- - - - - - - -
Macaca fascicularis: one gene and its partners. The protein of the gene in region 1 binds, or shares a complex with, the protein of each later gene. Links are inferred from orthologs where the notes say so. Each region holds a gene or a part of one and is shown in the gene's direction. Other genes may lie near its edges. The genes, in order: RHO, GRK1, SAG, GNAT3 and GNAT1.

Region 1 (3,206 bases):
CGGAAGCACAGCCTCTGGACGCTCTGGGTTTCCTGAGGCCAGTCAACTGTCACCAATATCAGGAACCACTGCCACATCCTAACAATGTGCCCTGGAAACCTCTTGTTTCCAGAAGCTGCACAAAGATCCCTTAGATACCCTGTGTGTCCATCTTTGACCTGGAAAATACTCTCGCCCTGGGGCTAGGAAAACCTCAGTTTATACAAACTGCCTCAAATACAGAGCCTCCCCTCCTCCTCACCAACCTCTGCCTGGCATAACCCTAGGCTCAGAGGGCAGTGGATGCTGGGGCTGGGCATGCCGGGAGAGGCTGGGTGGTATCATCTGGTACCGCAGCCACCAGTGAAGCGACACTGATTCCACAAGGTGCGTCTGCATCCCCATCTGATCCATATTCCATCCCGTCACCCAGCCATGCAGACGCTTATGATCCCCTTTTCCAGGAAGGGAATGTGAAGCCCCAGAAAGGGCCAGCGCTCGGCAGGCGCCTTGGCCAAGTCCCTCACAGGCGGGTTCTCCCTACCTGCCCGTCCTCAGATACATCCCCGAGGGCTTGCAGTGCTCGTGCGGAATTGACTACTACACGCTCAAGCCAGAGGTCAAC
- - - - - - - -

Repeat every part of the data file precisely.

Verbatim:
Macaca fascicularis: one gene and its partners. The protein of the gene in region 1 binds, or shares a complex with, the protein of each later gene. Links are inferred from orthologs where the notes say so. Each region holds a gene or a part of one and is shown in the gene's direction. Other genes may lie near its edges. The genes, in order: RHO, GRK1, SAG, GNAT3 and GNAT1.

Region 1 (3,206 bases):
CGGAAGCACAGCCTCTGGACGCTCTGGGTTTCCTGAGGCCAGTCAACTGTCACCAATATCAGGAACCACTGCCACATCCTAACAATGTGCCCTGGAAACCTCTTGTTTCCAGAAGCTGCACAAAGATCCCTTAGATACCCTGTGTGTCCATCTTTGACCTGGAAAATACTCTCGCCCTGGGGCTAGGAAAACCTCAGTTTATACAAACTGCCTCAAATACAGAGCCTCCCCTCCTCCTCACCAACCTCTGCCTGGCATAACCCTAGGCTCAGAGGGCAGTGGATGCTGGGGCTGGGCATGCCGGGAGAGGCTGGGTGGTATCATCTGGTACCGCAGCCACCAGTGAAGCGACACTGATTCCACAAGGTGCGTCTGCATCCCCATCTGATCCATATTCCATCCCGTCACCCAGCCATGCAGACGCTTATGATCCCCTTTTCCAGGAAGGGAATGTGAAGCCCCAGAAAGGGCCAGCGCTCGGCAGGCGCCTTGGCCAAGTCCCTCACAGGCGGGTTCTCCCTACCTGCCCGTCCTCAGATACATCCCCGAGGGCTTGCAGTGCTCGTGCGGAATTGACTACTACACGCTCAAGCCAGAGGTCAAC